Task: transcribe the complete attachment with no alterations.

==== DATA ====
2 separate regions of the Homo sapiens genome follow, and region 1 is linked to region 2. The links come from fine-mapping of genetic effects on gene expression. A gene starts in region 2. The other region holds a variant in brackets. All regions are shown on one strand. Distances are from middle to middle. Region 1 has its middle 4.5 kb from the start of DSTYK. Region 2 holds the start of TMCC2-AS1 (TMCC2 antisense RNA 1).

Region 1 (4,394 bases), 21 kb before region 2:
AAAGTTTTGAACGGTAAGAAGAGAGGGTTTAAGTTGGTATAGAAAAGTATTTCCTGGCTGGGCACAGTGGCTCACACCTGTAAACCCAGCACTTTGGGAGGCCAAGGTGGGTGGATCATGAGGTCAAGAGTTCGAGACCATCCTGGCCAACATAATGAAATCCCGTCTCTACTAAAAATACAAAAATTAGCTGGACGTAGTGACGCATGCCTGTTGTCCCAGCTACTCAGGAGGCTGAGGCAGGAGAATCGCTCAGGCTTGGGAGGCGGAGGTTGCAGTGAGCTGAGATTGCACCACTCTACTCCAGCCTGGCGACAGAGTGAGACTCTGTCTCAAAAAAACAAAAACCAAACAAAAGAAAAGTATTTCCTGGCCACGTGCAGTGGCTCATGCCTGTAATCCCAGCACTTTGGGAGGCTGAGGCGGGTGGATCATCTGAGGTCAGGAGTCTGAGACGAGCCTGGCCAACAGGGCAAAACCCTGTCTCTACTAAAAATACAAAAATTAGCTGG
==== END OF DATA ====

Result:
2 separate regions of the Homo sapiens genome follow, and region 1 is linked to region 2. The links come from fine-mapping of genetic effects on gene expression. A gene starts in region 2. The other region holds a variant in brackets. All regions are shown on one strand. Distances are from middle to middle. Region 1 has its middle 4.5 kb from the start of DSTYK. Region 2 holds the start of TMCC2-AS1 (TMCC2 antisense RNA 1).

Region 1 (4,394 bases), 21 kb before region 2:
AAAGTTTTGAACGGTAAGAAGAGAGGGTTTAAGTTGGTATAGAAAAGTATTTCCTGGCTGGGCACAGTGGCTCACACCTGTAAACCCAGCACTTTGGGAGGCCAAGGTGGGTGGATCATGAGGTCAAGAGTTCGAGACCATCCTGGCCAACATAATGAAATCCCGTCTCTACTAAAAATACAAAAATTAGCTGGACGTAGTGACGCATGCCTGTTGTCCCAGCTACTCAGGAGGCTGAGGCAGGAGAATCGCTCAGGCTTGGGAGGCGGAGGTTGCAGTGAGCTGAGATTGCACCACTCTACTCCAGCCTGGCGACAGAGTGAGACTCTGTCTCAAAAAAACAAAAACCAAACAAAAGAAAAGTATTTCCTGGCCACGTGCAGTGGCTCATGCCTGTAATCCCAGCACTTTGGGAGGCTGAGGCGGGTGGATCATCTGAGGTCAGGAGTCTGAGACGAGCCTGGCCAACAGGGCAAAACCCTGTCTCTACTAAAAATACAAAAATTAGCTGG